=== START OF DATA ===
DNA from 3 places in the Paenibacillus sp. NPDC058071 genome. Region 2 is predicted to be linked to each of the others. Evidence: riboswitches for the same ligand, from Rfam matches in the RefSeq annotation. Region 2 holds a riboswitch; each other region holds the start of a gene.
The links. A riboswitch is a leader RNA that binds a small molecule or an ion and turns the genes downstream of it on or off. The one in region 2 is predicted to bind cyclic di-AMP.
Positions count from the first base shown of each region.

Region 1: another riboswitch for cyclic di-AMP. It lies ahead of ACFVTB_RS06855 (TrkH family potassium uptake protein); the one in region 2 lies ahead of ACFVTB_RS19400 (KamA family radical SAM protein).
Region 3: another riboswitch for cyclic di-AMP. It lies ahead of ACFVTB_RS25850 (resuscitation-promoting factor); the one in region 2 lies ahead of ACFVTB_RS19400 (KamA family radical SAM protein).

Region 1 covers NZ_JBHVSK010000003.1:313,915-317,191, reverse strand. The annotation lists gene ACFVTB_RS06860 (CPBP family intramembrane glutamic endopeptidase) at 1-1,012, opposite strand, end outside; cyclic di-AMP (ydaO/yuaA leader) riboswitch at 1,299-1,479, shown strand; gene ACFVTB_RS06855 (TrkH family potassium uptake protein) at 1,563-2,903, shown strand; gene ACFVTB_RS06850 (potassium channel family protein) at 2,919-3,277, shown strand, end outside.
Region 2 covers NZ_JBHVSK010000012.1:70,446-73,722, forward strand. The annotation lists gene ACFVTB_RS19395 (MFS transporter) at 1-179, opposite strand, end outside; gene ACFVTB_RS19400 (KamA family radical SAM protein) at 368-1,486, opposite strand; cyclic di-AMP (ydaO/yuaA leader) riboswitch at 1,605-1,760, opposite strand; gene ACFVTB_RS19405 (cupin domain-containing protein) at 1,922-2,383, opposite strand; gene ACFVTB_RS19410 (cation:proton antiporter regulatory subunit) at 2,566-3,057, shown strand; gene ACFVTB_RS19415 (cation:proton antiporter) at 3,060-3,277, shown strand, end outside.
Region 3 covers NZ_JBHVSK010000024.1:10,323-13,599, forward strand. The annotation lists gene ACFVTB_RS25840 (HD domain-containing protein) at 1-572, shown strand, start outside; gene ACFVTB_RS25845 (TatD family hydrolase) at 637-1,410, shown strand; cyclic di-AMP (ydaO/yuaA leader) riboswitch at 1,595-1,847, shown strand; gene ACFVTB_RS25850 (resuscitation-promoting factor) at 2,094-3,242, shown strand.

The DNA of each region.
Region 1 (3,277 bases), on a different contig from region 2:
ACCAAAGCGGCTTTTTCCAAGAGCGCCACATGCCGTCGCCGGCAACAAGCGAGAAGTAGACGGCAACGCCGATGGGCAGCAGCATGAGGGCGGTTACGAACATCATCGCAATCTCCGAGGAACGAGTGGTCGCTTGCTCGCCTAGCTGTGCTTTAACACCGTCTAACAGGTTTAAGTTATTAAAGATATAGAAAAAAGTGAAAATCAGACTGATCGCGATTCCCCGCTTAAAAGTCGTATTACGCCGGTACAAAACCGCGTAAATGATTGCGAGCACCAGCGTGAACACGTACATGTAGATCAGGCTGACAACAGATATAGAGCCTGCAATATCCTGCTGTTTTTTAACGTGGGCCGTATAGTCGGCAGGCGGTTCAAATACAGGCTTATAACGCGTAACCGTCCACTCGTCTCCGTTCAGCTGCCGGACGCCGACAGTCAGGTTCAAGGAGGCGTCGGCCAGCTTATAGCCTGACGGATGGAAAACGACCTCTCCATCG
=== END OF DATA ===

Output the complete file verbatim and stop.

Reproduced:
DNA from 3 places in the Paenibacillus sp. NPDC058071 genome. Region 2 is predicted to be linked to each of the others. Evidence: riboswitches for the same ligand, from Rfam matches in the RefSeq annotation. Region 2 holds a riboswitch; each other region holds the start of a gene.
The links. A riboswitch is a leader RNA that binds a small molecule or an ion and turns the genes downstream of it on or off. The one in region 2 is predicted to bind cyclic di-AMP.
Positions count from the first base shown of each region.

Region 1: another riboswitch for cyclic di-AMP. It lies ahead of ACFVTB_RS06855 (TrkH family potassium uptake protein); the one in region 2 lies ahead of ACFVTB_RS19400 (KamA family radical SAM protein).
Region 3: another riboswitch for cyclic di-AMP. It lies ahead of ACFVTB_RS25850 (resuscitation-promoting factor); the one in region 2 lies ahead of ACFVTB_RS19400 (KamA family radical SAM protein).

Region 1 covers NZ_JBHVSK010000003.1:313,915-317,191, reverse strand. The annotation lists gene ACFVTB_RS06860 (CPBP family intramembrane glutamic endopeptidase) at 1-1,012, opposite strand, end outside; cyclic di-AMP (ydaO/yuaA leader) riboswitch at 1,299-1,479, shown strand; gene ACFVTB_RS06855 (TrkH family potassium uptake protein) at 1,563-2,903, shown strand; gene ACFVTB_RS06850 (potassium channel family protein) at 2,919-3,277, shown strand, end outside.
Region 2 covers NZ_JBHVSK010000012.1:70,446-73,722, forward strand. The annotation lists gene ACFVTB_RS19395 (MFS transporter) at 1-179, opposite strand, end outside; gene ACFVTB_RS19400 (KamA family radical SAM protein) at 368-1,486, opposite strand; cyclic di-AMP (ydaO/yuaA leader) riboswitch at 1,605-1,760, opposite strand; gene ACFVTB_RS19405 (cupin domain-containing protein) at 1,922-2,383, opposite strand; gene ACFVTB_RS19410 (cation:proton antiporter regulatory subunit) at 2,566-3,057, shown strand; gene ACFVTB_RS19415 (cation:proton antiporter) at 3,060-3,277, shown strand, end outside.
Region 3 covers NZ_JBHVSK010000024.1:10,323-13,599, forward strand. The annotation lists gene ACFVTB_RS25840 (HD domain-containing protein) at 1-572, shown strand, start outside; gene ACFVTB_RS25845 (TatD family hydrolase) at 637-1,410, shown strand; cyclic di-AMP (ydaO/yuaA leader) riboswitch at 1,595-1,847, shown strand; gene ACFVTB_RS25850 (resuscitation-promoting factor) at 2,094-3,242, shown strand.

The DNA of each region.
Region 1 (3,277 bases), on a different contig from region 2:
ACCAAAGCGGCTTTTTCCAAGAGCGCCACATGCCGTCGCCGGCAACAAGCGAGAAGTAGACGGCAACGCCGATGGGCAGCAGCATGAGGGCGGTTACGAACATCATCGCAATCTCCGAGGAACGAGTGGTCGCTTGCTCGCCTAGCTGTGCTTTAACACCGTCTAACAGGTTTAAGTTATTAAAGATATAGAAAAAAGTGAAAATCAGACTGATCGCGATTCCCCGCTTAAAAGTCGTATTACGCCGGTACAAAACCGCGTAAATGATTGCGAGCACCAGCGTGAACACGTACATGTAGATCAGGCTGACAACAGATATAGAGCCTGCAATATCCTGCTGTTTTTTAACGTGGGCCGTATAGTCGGCAGGCGGTTCAAATACAGGCTTATAACGCGTAACCGTCCACTCGTCTCCGTTCAGCTGCCGGACGCCGACAGTCAGGTTCAAGGAGGCGTCGGCCAGCTTATAGCCTGACGGATGGAAAACGACCTCTCCATCG